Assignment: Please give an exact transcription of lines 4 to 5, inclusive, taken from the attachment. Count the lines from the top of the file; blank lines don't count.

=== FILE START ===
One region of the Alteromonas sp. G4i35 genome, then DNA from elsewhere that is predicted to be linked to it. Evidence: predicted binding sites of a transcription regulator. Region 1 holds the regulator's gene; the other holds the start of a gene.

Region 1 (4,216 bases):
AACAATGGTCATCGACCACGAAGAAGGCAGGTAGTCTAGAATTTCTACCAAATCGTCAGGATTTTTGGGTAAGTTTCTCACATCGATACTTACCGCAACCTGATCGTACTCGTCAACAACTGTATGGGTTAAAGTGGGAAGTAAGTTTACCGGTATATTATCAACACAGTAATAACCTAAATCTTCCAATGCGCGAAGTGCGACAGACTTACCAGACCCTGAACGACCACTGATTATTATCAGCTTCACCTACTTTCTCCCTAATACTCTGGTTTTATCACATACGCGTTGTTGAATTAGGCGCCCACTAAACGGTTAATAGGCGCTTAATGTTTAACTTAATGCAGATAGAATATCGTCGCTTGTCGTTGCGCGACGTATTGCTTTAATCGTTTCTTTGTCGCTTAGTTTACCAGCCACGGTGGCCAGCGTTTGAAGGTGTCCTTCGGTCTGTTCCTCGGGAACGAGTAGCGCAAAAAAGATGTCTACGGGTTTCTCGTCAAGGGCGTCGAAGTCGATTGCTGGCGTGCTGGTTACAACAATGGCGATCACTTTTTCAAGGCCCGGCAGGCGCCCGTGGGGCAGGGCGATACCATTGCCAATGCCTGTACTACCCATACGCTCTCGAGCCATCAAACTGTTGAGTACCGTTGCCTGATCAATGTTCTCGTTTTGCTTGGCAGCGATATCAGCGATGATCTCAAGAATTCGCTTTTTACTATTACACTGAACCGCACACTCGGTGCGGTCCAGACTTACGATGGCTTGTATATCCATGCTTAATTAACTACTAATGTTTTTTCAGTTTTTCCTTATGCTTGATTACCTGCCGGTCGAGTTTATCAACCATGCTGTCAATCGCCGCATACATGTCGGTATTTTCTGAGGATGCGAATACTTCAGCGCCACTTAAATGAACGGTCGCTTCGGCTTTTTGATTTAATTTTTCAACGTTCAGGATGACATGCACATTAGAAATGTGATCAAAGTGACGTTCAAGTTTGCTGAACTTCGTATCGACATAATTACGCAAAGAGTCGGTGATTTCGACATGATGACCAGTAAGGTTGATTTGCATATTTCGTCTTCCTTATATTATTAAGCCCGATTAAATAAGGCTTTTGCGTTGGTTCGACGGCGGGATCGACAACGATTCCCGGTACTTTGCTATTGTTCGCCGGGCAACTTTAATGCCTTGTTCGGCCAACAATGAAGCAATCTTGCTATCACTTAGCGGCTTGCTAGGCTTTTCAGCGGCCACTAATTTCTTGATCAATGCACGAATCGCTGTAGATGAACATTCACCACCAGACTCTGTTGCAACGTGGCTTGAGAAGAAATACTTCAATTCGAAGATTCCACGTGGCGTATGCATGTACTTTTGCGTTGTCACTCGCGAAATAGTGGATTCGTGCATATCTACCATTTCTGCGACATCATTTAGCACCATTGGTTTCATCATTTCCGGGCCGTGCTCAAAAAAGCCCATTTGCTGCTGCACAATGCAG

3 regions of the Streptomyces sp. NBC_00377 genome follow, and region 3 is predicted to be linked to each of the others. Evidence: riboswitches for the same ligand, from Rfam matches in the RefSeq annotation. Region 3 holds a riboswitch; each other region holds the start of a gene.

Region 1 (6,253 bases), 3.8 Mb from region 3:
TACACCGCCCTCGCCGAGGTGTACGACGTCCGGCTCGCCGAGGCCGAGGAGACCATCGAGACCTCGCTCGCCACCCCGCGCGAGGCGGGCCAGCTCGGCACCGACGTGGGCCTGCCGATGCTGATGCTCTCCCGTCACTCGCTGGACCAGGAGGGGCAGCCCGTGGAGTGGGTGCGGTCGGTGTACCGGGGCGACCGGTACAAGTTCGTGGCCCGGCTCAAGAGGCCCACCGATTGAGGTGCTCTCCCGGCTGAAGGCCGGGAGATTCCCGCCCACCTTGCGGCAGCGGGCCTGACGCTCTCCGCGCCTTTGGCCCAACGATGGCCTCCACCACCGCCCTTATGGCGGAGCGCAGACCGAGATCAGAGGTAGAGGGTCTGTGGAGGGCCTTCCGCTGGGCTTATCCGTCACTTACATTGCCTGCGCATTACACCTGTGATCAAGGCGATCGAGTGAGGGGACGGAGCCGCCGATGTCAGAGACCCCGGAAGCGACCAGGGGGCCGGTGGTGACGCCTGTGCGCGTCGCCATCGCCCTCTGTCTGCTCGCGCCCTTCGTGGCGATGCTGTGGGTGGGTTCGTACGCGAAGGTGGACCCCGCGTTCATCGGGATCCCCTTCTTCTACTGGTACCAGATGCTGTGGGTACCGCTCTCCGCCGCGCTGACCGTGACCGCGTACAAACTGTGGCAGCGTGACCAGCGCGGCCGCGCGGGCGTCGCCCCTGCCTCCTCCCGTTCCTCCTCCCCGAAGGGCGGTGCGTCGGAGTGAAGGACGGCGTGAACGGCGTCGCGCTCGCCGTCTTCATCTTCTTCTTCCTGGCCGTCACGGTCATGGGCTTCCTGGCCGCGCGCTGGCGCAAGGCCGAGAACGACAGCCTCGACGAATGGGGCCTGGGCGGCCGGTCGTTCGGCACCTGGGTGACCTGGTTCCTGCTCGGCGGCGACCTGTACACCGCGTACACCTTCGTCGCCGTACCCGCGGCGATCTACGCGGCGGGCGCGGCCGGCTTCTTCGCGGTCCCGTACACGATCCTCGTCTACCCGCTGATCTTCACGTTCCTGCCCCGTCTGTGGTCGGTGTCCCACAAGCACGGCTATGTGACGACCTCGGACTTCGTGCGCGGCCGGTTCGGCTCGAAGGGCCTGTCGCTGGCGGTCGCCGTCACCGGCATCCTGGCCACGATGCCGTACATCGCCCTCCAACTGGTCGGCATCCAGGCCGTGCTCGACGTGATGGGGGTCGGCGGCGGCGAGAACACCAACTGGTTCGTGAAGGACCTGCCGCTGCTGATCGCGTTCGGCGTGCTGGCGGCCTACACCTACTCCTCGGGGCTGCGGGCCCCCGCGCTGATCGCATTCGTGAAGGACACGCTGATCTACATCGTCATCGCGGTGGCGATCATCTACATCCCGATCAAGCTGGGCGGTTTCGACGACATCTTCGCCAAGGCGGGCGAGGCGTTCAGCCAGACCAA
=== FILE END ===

3 regions of the Streptomyces sp. NBC_00377 genome follow, and region 3 is predicted to be linked to each of the others. Evidence: riboswitches for the same ligand, from Rfam matches in the RefSeq annotation. Region 3 holds a riboswitch; each other region holds the start of a gene.

Region 1 (6,253 bases), 3.8 Mb from region 3: